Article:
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Higher adiposity predicts greater intra-individual inconsistencies in postprandial glycemic measurements—an analysis of three randomized controlled trials in Asian populations



Acute glycemic responses offer important insights into glucose homeostasis although the repeatability of these measurements particularly in Asian populations remains unclear. This research aimed to critically investigate the inconsistencies of the postprandial glycemic profile within individuals, and identify potential variables predicting greater inconsistencies.


This was a secondary analysis of three randomized controlled trials which fed subjects with glucose (and other carbohydrate-rich foods), and measured postprandial blood glucose at regular intervals. Intra-individual rank-order consistency in the glycemic profile between acute glucose treatments was evaluated and compared against demographic, anthropometric and cardio-metabolic health related indicators to delineate potential confounding variables. Correlations between the incremental area under curve at 120 min (iAUC120 min) for glucose and the carbohydrate-rich foods were further explored.


Rank-order consistency was identified to be moderate, with intra-individual inconsistencies marginally lower than inter-individual inconsistencies. Notably, greater inconsistencies within individuals were directly correlated with BMI and fat-mass index (P < 0.01) albeit non-significant for age, ethnicity, and other cardio-metabolic health-related risk indicators. Across the trials, there were positive monotonic correlations between the iAUC120 min for glucose and simple sugars (sucrose, isomaltulose), as well as different varieties of rice (jasmine white, Bapatla brown, Bapatla white; p < 0.05). However, there were a lack of associations between iAUC120 min for glucose with pastas (semolina and wholegrain penne, spaghetti) and mee pok noodles.


There are inherent inconsistencies in postprandial glycemic measurements within individuals, particularly among those with higher adiposity. These confounders need to be kept in mind for appropriate and meaningful interpretations of glycemia.

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Fig. 1: Flow diagram of population selection process for secondary analysis of acute feeding trials.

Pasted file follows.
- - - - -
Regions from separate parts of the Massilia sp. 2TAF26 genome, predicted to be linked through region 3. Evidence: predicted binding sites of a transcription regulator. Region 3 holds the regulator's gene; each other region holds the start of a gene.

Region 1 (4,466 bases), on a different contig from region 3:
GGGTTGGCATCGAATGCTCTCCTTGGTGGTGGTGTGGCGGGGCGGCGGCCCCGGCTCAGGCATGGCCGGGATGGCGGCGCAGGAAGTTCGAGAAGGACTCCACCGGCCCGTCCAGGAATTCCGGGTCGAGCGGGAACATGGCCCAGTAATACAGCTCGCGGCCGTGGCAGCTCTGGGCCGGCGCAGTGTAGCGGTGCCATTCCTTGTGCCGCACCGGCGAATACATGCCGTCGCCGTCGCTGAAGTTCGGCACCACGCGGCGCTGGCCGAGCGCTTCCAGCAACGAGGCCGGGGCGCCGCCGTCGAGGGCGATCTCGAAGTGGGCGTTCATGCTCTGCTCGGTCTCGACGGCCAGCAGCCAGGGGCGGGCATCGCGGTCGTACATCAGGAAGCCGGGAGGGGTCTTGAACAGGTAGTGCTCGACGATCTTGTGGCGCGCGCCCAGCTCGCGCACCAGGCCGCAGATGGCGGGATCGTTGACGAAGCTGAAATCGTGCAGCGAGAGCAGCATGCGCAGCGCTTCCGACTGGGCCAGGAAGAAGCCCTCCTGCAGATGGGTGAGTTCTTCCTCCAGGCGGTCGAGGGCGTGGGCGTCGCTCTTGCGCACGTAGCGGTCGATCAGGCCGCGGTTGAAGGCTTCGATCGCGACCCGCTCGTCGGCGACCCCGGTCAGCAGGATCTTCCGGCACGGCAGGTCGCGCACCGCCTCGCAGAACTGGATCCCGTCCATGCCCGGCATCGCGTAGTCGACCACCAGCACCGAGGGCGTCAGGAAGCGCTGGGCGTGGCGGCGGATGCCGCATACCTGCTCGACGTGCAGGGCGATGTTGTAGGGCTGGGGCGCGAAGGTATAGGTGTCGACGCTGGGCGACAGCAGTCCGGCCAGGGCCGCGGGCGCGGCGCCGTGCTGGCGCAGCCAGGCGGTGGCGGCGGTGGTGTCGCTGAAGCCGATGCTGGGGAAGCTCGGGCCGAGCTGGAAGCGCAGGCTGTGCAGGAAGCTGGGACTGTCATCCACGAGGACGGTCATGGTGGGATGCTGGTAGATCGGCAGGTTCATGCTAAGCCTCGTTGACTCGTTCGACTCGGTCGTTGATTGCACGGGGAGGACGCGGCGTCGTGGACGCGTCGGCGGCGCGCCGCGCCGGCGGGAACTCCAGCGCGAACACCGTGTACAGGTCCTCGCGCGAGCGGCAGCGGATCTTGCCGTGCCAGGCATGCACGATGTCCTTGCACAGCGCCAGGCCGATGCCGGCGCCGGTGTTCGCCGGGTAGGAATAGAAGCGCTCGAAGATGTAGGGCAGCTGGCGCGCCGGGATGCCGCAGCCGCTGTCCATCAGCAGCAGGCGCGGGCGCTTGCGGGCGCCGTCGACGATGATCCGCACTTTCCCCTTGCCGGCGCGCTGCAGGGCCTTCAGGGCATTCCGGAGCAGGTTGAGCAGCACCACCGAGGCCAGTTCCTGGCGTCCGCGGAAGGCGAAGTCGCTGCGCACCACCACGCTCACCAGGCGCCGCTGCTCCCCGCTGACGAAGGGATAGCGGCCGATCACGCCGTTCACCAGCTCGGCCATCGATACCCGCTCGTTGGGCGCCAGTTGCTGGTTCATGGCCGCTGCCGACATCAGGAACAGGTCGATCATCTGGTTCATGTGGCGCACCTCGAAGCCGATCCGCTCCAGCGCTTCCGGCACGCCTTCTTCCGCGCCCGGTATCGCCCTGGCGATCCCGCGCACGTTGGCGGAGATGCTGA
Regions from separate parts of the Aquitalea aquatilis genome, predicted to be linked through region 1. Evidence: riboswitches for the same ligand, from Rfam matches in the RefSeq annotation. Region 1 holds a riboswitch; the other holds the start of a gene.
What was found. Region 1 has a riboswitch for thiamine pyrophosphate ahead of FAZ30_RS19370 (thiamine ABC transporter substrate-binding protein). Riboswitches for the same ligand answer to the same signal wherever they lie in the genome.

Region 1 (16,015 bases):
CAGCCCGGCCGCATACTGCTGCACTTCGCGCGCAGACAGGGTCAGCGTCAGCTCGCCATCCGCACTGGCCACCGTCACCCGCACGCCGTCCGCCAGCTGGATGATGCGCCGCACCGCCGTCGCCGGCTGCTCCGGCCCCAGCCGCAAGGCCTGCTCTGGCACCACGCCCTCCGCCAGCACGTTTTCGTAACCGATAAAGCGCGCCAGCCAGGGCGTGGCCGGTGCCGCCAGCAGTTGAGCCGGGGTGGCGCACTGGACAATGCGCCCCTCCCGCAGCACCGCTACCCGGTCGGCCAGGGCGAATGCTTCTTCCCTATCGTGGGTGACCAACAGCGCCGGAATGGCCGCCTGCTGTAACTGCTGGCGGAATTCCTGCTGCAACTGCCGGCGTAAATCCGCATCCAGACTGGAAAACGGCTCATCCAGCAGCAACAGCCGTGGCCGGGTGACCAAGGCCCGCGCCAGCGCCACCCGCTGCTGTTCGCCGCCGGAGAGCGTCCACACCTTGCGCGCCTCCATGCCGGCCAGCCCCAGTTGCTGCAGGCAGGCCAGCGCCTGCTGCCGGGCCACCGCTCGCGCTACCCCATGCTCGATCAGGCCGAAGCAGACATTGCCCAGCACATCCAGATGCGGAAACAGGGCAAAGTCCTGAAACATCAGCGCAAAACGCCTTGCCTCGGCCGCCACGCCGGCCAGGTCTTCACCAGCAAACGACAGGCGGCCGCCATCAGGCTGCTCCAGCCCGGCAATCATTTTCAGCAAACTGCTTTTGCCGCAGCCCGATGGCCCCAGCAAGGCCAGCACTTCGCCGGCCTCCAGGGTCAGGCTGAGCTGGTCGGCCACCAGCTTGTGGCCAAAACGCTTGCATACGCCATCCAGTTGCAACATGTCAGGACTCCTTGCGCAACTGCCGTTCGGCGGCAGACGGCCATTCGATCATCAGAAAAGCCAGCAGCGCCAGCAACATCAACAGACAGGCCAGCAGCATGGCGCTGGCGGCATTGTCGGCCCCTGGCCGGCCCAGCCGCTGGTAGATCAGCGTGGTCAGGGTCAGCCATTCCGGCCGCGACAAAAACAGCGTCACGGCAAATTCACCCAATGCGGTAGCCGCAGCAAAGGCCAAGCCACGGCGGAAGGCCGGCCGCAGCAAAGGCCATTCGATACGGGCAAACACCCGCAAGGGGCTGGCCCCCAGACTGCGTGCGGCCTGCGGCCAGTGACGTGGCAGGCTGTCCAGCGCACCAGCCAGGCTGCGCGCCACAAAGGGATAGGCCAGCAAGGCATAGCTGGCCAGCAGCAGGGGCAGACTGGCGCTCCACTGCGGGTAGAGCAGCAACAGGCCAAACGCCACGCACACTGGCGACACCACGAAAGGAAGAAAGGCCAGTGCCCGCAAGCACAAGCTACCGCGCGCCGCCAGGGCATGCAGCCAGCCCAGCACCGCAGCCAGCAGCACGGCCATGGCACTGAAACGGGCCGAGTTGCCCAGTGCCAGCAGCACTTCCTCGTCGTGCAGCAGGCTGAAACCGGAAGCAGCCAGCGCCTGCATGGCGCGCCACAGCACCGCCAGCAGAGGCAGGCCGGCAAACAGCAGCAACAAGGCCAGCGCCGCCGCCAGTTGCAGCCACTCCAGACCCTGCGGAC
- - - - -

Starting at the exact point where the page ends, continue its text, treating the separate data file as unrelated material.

Fig. 2: Rank-order associations between iAUC120 min of glucose and intervention foods in NCT04653207.
Fig. 3: Rank-order associations between iAUC120 min of glucose and intervention foods in NCT03646812.
Fig. 4: Rank-order associations between iAUC120 min of glucose and intervention foods in NCT04228341.

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Data availability

Data described in the manuscript, code book, and analytic code will be made available upon request pending application and approval.


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This research was funded by the A*STAR Industry Alignment Fund – Pre-Positioning Programme (IAF-PP) – Food Structure Engineering for Nutrition and Health Programme (Grant ID no: H17/01/a0/A11 & H18/01/a0/B11).

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Authors and Affiliations



The authors’ responsibilities were as follows – DWKT, SP, and CJH conceptualized and designed the research; SGC, JL, MXNK, and CJH conducted the original clinical trials and provided essential data for the secondary analysis; DWKT, SP, and CJH analyzed the data; DWKT, SP and JL wrote the original manuscript under the supervision of CJH; DWKT and CJH have primary responsibility for final content; all authors read, reviewed and approved of the final manuscript.

Corresponding authors

Correspondence to Darel Wee Kiat Toh or Christiani Jeyakumar Henry.

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The authors declare no competing interests.

Ethical approval

This secondary analysis was performed in accordance with the Declaration of Helsinki, and was reviewed by the Agency for Science, Technology and Research Institutional Review Board (A*STAR IRB; reference number: 2022-067). The 3 acute trials selected were approved by the National Healthcare Group Domain Specific Review Board (NHG DSRB; reference numbers: 2018/00025, 2018/00622 and 2018/01079 respectively). Written informed consent was obtained from all participants.

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Toh, D.W.K., Ponnalagu, S., Camps, S.G. et al. Higher adiposity predicts greater intra-individual inconsistencies in postprandial glycemic measurements—an analysis of three randomized controlled trials in Asian populations. Eur J Clin Nutr (2024).

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